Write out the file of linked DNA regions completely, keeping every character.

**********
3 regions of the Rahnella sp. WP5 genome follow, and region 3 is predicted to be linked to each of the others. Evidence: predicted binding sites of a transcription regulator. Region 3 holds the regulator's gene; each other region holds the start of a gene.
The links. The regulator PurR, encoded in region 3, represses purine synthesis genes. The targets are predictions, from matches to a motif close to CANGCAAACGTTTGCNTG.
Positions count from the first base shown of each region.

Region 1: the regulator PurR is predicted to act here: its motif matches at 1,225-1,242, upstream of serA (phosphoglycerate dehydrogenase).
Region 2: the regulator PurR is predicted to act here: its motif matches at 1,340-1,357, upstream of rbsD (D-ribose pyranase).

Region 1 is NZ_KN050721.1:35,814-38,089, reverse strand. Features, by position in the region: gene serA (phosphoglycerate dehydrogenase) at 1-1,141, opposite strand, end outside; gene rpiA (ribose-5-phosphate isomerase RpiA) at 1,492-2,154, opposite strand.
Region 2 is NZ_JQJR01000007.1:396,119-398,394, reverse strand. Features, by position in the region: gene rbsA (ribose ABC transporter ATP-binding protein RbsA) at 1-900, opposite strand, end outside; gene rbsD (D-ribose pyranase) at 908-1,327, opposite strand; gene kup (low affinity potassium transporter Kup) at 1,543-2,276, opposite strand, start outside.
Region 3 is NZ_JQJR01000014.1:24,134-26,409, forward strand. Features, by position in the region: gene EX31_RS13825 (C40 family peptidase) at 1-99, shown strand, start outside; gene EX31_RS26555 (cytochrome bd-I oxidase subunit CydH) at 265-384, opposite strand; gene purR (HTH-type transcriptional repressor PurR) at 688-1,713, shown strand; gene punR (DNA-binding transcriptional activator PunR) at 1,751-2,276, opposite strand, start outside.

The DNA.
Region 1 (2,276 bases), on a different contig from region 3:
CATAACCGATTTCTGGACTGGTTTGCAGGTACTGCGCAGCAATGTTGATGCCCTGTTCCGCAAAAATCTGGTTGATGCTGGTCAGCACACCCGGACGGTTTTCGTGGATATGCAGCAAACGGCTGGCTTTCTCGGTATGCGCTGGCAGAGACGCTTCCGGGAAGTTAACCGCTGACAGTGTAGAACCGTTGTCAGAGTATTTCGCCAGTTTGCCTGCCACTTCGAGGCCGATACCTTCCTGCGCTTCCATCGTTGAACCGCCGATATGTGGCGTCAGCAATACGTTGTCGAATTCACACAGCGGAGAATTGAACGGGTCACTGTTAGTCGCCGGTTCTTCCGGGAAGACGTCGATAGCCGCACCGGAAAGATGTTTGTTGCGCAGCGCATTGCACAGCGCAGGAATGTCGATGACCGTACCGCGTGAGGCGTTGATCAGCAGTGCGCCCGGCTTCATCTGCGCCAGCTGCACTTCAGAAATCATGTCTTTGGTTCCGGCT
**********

3 regions of the Rahnella sp. WP5 genome follow, and region 3 is predicted to be linked to each of the others. Evidence: predicted binding sites of a transcription regulator. Region 3 holds the regulator's gene; each other region holds the start of a gene.
The links. The regulator PurR, encoded in region 3, represses purine synthesis genes. The targets are predictions, from matches to a motif close to CANGCAAACGTTTGCNTG.
Positions count from the first base shown of each region.

Region 1: the regulator PurR is predicted to act here: its motif matches at 1,225-1,242, upstream of serA (phosphoglycerate dehydrogenase).
Region 2: the regulator PurR is predicted to act here: its motif matches at 1,340-1,357, upstream of rbsD (D-ribose pyranase).

Region 1 is NZ_KN050721.1:35,814-38,089, reverse strand. Features, by position in the region: gene serA (phosphoglycerate dehydrogenase) at 1-1,141, opposite strand, end outside; gene rpiA (ribose-5-phosphate isomerase RpiA) at 1,492-2,154, opposite strand.
Region 2 is NZ_JQJR01000007.1:396,119-398,394, reverse strand. Features, by position in the region: gene rbsA (ribose ABC transporter ATP-binding protein RbsA) at 1-900, opposite strand, end outside; gene rbsD (D-ribose pyranase) at 908-1,327, opposite strand; gene kup (low affinity potassium transporter Kup) at 1,543-2,276, opposite strand, start outside.
Region 3 is NZ_JQJR01000014.1:24,134-26,409, forward strand. Features, by position in the region: gene EX31_RS13825 (C40 family peptidase) at 1-99, shown strand, start outside; gene EX31_RS26555 (cytochrome bd-I oxidase subunit CydH) at 265-384, opposite strand; gene purR (HTH-type transcriptional repressor PurR) at 688-1,713, shown strand; gene punR (DNA-binding transcriptional activator PunR) at 1,751-2,276, opposite strand, start outside.

The DNA.
Region 1 (2,276 bases), on a different contig from region 3:
CATAACCGATTTCTGGACTGGTTTGCAGGTACTGCGCAGCAATGTTGATGCCCTGTTCCGCAAAAATCTGGTTGATGCTGGTCAGCACACCCGGACGGTTTTCGTGGATATGCAGCAAACGGCTGGCTTTCTCGGTATGCGCTGGCAGAGACGCTTCCGGGAAGTTAACCGCTGACAGTGTAGAACCGTTGTCAGAGTATTTCGCCAGTTTGCCTGCCACTTCGAGGCCGATACCTTCCTGCGCTTCCATCGTTGAACCGCCGATATGTGGCGTCAGCAATACGTTGTCGAATTCACACAGCGGAGAATTGAACGGGTCACTGTTAGTCGCCGGTTCTTCCGGGAAGACGTCGATAGCCGCACCGGAAAGATGTTTGTTGCGCAGCGCATTGCACAGCGCAGGAATGTCGATGACCGTACCGCGTGAGGCGTTGATCAGCAGTGCGCCCGGCTTCATCTGCGCCAGCTGCACTTCAGAAATCATGTCTTTGGTTCCGGCT